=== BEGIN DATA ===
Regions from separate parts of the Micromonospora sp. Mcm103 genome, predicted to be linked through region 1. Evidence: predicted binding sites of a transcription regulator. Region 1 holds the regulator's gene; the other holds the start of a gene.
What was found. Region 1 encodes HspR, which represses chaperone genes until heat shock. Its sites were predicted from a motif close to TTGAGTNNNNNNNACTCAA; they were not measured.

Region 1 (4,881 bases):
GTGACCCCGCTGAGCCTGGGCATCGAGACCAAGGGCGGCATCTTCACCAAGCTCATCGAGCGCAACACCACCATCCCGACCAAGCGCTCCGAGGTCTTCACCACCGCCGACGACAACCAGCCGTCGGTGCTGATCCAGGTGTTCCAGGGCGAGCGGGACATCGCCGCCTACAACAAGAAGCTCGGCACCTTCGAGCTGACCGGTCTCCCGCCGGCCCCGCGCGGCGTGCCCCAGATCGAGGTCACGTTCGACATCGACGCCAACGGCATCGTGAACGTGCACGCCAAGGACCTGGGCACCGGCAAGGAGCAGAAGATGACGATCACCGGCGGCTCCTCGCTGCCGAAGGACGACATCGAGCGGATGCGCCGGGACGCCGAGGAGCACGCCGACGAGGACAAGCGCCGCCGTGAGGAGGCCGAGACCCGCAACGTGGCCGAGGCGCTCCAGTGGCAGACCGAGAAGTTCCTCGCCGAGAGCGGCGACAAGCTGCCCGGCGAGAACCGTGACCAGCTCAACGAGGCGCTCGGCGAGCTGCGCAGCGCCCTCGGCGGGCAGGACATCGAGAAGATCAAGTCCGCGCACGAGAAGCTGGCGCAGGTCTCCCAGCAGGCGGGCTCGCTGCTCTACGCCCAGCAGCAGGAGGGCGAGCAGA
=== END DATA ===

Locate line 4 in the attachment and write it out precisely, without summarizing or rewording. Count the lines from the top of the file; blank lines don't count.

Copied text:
GTGACCCCGCTGAGCCTGGGCATCGAGACCAAGGGCGGCATCTTCACCAAGCTCATCGAGCGCAACACCACCATCCCGACCAAGCGCTCCGAGGTCTTCACCACCGCCGACGACAACCAGCCGTCGGTGCTGATCCAGGTGTTCCAGGGCGAGCGGGACATCGCCGCCTACAACAAGAAGCTCGGCACCTTCGAGCTGACCGGTCTCCCGCCGGCCCCGCGCGGCGTGCCCCAGATCGAGGTCACGTTCGACATCGACGCCAACGGCATCGTGAACGTGCACGCCAAGGACCTGGGCACCGGCAAGGAGCAGAAGATGACGATCACCGGCGGCTCCTCGCTGCCGAAGGACGACATCGAGCGGATGCGCCGGGACGCCGAGGAGCACGCCGACGAGGACAAGCGCCGCCGTGAGGAGGCCGAGACCCGCAACGTGGCCGAGGCGCTCCAGTGGCAGACCGAGAAGTTCCTCGCCGAGAGCGGCGACAAGCTGCCCGGCGAGAACCGTGACCAGCTCAACGAGGCGCTCGGCGAGCTGCGCAGCGCCCTCGGCGGGCAGGACATCGAGAAGATCAAGTCCGCGCACGAGAAGCTGGCGCAGGTCTCCCAGCAGGCGGGCTCGCTGCTCTACGCCCAGCAGCAGGAGGGCGAGCAGA